Olive Oil for Acid Reflux

Salad preparation
A person adds olive oil to a salad. (Image: MKucova/iStock/Getty Images)

Olive oil is prized for its nutty, earthy flavor and its high concentration of monounsaturated fatty acids, which can reduce bad cholesterol levels and help lower the risk for heart disease and stroke. Some people even claim it can treat acid reflux, but there isn't any evidence to support this. In fact, as a rich fat source and an acidic food, olive oil may worsen acid reflux for some people. Talk to your doctor about whether you should include olive oil in your acid reflux diet.

About Acid Reflux

Acid reflux, or heartburn, is a common condition experienced by more than 60 million Americans at least once a month, according to the American College of Gastroenterology website. It most often occurs after a meal, when acidic stomach juices leak back up into the esophagus. The burning sensation you feel is from prolonged exposure of the esophageal lining to these acidic juices. Although many lifestyle factors, including being overweight and smoking, can cause acid reflux, some foods, including acidic and fatty foods, also play a role.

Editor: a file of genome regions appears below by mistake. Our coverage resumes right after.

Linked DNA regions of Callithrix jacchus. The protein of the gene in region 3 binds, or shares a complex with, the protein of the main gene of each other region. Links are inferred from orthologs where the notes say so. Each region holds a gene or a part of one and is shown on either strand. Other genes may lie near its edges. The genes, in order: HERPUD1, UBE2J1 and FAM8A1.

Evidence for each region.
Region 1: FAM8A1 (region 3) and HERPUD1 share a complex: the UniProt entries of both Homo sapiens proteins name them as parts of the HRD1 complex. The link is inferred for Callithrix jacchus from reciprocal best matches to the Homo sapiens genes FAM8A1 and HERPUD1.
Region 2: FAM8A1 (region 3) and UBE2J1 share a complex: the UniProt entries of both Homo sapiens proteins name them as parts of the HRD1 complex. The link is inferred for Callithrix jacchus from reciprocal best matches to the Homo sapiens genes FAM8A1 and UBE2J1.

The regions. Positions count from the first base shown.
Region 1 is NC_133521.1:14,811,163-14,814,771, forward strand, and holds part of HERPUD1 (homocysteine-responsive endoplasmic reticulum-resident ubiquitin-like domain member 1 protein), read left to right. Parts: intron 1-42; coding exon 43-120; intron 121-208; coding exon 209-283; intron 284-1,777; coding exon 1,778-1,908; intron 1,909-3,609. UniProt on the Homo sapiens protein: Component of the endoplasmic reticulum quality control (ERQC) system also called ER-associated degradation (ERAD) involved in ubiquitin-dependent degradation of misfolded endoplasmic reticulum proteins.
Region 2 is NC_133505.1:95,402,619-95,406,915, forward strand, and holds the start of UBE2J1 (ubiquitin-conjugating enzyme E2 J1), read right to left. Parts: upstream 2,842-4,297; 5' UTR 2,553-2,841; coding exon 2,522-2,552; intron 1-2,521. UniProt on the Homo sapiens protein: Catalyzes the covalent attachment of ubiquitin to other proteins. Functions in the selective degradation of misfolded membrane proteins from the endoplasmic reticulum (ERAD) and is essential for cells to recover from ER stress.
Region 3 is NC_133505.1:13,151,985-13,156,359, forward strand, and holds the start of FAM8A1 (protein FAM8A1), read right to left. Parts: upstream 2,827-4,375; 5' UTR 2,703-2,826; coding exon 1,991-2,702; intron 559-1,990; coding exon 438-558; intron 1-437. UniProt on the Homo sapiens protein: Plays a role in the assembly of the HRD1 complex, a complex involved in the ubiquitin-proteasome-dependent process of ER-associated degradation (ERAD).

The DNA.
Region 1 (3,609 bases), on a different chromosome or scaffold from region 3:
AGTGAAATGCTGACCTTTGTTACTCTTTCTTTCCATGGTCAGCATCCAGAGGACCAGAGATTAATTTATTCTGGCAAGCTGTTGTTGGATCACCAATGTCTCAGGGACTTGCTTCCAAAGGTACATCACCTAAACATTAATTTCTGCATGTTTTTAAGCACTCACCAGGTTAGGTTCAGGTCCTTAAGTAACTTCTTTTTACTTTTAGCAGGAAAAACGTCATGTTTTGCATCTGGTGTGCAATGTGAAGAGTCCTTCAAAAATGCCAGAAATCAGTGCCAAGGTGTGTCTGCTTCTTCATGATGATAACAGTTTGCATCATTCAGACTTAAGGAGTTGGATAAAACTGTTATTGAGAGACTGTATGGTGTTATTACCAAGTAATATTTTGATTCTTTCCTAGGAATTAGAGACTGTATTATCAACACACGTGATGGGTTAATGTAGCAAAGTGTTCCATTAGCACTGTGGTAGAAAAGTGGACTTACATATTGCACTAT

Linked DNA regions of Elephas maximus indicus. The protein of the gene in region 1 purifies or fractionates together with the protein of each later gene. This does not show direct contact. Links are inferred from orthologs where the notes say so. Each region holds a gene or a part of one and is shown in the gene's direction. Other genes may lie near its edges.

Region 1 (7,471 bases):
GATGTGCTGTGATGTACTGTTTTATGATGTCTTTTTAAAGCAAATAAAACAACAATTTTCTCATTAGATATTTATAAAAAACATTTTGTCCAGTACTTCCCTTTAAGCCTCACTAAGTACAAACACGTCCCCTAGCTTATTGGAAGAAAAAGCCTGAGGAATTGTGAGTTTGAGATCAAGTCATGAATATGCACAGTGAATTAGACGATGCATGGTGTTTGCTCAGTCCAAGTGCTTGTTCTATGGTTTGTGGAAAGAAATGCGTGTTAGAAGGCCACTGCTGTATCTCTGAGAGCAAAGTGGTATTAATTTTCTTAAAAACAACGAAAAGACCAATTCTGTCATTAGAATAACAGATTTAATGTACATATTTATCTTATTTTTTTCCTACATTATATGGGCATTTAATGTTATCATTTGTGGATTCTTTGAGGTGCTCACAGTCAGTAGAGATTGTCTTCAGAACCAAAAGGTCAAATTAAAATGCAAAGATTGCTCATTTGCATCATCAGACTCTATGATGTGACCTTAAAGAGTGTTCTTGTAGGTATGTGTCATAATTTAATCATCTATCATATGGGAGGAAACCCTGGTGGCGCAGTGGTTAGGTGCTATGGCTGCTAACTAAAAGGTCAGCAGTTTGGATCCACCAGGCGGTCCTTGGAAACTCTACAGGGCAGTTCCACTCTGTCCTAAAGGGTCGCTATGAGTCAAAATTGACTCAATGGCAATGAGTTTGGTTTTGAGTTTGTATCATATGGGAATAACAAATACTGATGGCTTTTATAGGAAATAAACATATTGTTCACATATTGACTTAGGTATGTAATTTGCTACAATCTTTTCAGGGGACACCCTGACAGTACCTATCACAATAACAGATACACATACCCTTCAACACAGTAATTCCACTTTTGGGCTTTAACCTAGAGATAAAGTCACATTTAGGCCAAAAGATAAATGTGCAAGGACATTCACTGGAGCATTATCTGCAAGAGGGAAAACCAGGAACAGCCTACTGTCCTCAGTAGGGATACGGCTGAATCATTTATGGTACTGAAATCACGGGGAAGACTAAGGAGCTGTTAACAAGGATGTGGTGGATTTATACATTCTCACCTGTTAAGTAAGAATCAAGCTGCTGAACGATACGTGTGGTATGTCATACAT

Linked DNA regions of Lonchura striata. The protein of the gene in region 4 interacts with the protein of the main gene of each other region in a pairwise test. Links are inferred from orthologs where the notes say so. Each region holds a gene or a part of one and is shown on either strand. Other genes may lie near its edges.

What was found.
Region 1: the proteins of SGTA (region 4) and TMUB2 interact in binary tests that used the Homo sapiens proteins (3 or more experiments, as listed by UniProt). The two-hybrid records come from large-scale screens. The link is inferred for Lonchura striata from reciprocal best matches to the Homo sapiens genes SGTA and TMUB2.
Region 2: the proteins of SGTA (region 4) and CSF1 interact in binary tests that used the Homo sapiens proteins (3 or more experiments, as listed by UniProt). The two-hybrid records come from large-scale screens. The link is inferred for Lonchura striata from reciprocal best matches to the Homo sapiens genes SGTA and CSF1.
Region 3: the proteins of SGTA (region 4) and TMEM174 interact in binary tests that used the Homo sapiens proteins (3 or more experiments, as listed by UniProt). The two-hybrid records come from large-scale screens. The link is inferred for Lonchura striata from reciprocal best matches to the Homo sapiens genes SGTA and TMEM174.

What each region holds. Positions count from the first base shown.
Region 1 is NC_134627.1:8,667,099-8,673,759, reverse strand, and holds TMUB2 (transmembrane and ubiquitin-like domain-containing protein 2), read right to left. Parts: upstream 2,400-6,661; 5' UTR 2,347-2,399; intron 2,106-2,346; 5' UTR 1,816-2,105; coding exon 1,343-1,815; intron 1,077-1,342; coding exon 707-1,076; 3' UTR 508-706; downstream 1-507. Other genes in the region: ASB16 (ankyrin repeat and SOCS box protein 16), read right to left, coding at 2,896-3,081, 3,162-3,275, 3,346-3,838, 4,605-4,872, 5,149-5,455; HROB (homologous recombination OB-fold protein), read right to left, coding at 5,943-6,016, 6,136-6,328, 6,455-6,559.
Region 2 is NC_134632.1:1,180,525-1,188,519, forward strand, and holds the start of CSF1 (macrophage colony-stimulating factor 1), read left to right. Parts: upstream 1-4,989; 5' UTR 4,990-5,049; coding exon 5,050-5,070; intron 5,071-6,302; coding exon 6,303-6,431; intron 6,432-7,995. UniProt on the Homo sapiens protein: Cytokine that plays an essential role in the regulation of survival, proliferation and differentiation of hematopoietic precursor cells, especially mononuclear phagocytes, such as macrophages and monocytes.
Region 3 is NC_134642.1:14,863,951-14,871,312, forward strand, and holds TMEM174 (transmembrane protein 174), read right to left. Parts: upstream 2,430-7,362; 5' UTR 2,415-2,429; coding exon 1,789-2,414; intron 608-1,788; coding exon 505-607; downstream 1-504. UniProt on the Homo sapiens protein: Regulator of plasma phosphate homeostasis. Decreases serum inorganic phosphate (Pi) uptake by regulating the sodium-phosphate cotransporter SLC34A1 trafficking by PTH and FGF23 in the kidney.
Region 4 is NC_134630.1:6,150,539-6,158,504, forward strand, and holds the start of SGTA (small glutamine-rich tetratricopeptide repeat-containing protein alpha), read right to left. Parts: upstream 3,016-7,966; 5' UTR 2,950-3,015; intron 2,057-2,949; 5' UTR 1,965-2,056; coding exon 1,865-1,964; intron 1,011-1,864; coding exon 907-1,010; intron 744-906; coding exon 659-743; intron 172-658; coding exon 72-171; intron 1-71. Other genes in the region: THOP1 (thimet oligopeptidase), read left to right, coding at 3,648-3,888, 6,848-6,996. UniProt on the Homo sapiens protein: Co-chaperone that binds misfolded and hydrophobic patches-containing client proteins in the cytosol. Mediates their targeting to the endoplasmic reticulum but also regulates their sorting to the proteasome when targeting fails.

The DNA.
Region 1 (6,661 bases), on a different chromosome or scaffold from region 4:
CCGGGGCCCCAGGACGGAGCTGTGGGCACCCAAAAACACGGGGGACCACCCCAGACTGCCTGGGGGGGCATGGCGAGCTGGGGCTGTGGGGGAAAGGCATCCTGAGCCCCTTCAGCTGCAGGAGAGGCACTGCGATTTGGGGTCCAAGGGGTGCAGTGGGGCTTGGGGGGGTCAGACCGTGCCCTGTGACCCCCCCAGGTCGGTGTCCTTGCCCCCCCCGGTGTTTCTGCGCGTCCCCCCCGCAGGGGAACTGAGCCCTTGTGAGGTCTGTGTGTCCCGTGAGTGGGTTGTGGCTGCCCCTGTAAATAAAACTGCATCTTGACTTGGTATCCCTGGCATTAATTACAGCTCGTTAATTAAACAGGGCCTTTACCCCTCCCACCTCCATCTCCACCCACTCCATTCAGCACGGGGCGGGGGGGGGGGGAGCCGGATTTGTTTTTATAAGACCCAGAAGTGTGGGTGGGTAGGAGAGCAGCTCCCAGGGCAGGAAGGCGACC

A Trigger, Not a Treatment

At the bottom end of the esophagus is a muscular band called the lower esophageal sphincter. This band is responsible for closing after food enters the stomach to prevent stomach acid from entering the esophagus. Fatty foods can cause the sphincter to relax, allowing stomach acid to enter the esophagus, bringing on heartburn. While it won't trigger heartburn for everyone, olive oil is a fat and therefore can be a trigger for some. This is especially true if you eat a lot of olive oil at once, such as pasta drenched in an olive oil-rich sauce.

The Acidity of Olive Oil

Although acidic foods don't cause heartburn, they may worsen it. According to Go Ask Alice! on the Columbia University website, acidic foods can intensify the burning sensation when the contents of your stomach come into contact with your esophagus. Olive oil is an acidic food. According to Dr. V. John Bagnato on the Georgia Reflux Surgery website, the type of olive oil you use may make a difference. Refined olive oils are highly acidic, whereas extra virgin olive oils have a lower acidity level.

The Best Treatment Plan

Long-term treatment for acid reflux is not achieved by a spoonful of olive oil. A combination of dietary and lifestyle changes is the first place to start. Avoid any foods that trigger your symptoms. In addition to fatty foods, chocolate, spicy foods, tomato products and alcohol are common trigger foods. Keep a food journal to record your symptoms after eating so you can identify your trigger foods. If you smoke, quit, and if you're overweight, take steps to lose weight through a healthy diet and regular exercise. Also, avoid eating two to three hours before bedtime. If these changes don't work for you, discuss over-the-counter medications with your doctor before taking them.

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